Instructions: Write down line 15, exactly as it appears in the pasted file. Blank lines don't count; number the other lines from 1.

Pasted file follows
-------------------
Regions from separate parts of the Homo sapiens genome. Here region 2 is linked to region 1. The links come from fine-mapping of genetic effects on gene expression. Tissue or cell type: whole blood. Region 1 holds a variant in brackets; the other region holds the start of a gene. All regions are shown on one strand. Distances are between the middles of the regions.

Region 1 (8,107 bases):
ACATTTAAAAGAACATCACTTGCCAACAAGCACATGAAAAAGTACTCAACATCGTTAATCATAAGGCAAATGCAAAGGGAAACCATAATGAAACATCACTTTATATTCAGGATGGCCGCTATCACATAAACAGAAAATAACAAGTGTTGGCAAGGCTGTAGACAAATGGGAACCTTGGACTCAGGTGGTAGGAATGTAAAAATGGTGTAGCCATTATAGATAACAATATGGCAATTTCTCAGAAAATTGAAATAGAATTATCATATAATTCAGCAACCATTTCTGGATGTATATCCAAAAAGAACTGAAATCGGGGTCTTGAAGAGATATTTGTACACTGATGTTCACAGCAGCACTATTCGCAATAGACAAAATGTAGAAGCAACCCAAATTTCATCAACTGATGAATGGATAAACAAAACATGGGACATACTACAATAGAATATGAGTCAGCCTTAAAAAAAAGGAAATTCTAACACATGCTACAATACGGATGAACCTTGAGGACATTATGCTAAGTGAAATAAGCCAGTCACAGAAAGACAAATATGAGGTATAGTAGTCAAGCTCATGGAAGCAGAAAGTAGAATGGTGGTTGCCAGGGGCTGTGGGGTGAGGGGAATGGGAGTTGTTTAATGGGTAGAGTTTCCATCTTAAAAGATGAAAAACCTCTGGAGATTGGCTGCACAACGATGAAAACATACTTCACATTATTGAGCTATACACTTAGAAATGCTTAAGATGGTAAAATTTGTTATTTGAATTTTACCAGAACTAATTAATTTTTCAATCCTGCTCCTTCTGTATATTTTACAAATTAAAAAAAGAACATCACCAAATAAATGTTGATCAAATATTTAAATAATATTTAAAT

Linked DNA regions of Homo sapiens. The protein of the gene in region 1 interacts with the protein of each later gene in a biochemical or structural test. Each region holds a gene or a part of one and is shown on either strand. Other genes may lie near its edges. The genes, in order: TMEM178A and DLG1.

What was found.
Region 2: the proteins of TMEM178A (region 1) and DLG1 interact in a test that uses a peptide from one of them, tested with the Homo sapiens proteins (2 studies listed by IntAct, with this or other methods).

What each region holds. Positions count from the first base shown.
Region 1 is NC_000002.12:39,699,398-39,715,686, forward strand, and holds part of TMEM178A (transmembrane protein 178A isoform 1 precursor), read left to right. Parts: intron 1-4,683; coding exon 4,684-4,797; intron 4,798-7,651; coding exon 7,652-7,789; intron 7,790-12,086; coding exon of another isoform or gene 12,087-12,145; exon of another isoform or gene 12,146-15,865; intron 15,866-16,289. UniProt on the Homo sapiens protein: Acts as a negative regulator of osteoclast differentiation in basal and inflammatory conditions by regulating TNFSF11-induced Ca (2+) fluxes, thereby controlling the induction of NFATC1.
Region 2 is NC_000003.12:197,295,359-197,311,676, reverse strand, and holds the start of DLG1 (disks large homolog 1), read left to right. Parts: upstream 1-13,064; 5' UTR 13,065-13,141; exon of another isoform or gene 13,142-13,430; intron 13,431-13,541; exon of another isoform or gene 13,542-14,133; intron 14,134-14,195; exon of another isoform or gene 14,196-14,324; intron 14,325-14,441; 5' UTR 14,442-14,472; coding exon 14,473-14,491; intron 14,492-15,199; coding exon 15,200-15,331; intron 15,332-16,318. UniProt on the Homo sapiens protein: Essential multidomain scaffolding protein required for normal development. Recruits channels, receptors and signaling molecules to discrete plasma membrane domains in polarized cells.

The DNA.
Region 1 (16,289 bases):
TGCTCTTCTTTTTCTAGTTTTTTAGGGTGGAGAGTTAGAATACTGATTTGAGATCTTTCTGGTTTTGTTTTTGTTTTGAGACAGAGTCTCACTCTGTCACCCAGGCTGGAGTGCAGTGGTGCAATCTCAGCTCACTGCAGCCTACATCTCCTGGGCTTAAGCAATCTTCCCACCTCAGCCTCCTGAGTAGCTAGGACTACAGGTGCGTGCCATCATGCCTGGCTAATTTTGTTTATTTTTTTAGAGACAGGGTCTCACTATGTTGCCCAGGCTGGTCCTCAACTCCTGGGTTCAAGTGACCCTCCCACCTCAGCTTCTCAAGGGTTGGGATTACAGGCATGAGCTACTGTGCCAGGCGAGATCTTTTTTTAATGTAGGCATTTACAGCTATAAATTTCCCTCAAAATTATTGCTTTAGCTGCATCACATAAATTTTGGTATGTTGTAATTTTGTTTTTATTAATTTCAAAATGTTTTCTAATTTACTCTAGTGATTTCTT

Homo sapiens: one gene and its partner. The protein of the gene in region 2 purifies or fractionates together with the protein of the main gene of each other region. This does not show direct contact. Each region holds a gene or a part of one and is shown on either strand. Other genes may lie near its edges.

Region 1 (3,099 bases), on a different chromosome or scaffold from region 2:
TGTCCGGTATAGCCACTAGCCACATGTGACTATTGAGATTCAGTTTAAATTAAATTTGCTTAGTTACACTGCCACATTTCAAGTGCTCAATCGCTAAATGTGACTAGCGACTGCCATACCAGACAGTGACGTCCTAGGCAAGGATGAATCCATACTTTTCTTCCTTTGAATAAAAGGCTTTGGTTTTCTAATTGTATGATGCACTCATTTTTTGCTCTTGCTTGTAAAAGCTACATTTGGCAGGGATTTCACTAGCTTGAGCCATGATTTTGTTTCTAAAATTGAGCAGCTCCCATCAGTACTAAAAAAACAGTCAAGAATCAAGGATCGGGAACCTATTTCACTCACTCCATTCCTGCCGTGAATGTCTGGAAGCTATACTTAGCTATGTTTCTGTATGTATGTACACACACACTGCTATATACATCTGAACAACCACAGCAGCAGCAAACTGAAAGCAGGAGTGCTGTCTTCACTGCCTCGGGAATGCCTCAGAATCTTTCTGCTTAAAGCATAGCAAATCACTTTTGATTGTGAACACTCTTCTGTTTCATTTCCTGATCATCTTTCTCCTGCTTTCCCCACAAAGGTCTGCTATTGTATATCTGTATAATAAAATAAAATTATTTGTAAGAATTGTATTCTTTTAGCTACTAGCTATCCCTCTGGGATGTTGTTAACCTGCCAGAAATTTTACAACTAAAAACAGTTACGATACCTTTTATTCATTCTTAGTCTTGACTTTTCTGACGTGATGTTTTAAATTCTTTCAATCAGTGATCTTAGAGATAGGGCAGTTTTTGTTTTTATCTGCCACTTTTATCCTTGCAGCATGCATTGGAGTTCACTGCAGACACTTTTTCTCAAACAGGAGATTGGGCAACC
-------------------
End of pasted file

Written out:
TGTCCGGTATAGCCACTAGCCACATGTGACTATTGAGATTCAGTTTAAATTAAATTTGCTTAGTTACACTGCCACATTTCAAGTGCTCAATCGCTAAATGTGACTAGCGACTGCCATACCAGACAGTGACGTCCTAGGCAAGGATGAATCCATACTTTTCTTCCTTTGAATAAAAGGCTTTGGTTTTCTAATTGTATGATGCACTCATTTTTTGCTCTTGCTTGTAAAAGCTACATTTGGCAGGGATTTCACTAGCTTGAGCCATGATTTTGTTTCTAAAATTGAGCAGCTCCCATCAGTACTAAAAAAACAGTCAAGAATCAAGGATCGGGAACCTATTTCACTCACTCCATTCCTGCCGTGAATGTCTGGAAGCTATACTTAGCTATGTTTCTGTATGTATGTACACACACACTGCTATATACATCTGAACAACCACAGCAGCAGCAAACTGAAAGCAGGAGTGCTGTCTTCACTGCCTCGGGAATGCCTCAGAATCTTTCTGCTTAAAGCATAGCAAATCACTTTTGATTGTGAACACTCTTCTGTTTCATTTCCTGATCATCTTTCTCCTGCTTTCCCCACAAAGGTCTGCTATTGTATATCTGTATAATAAAATAAAATTATTTGTAAGAATTGTATTCTTTTAGCTACTAGCTATCCCTCTGGGATGTTGTTAACCTGCCAGAAATTTTACAACTAAAAACAGTTACGATACCTTTTATTCATTCTTAGTCTTGACTTTTCTGACGTGATGTTTTAAATTCTTTCAATCAGTGATCTTAGAGATAGGGCAGTTTTTGTTTTTATCTGCCACTTTTATCCTTGCAGCATGCATTGGAGTTCACTGCAGACACTTTTTCTCAAACAGGAGATTGGGCAACC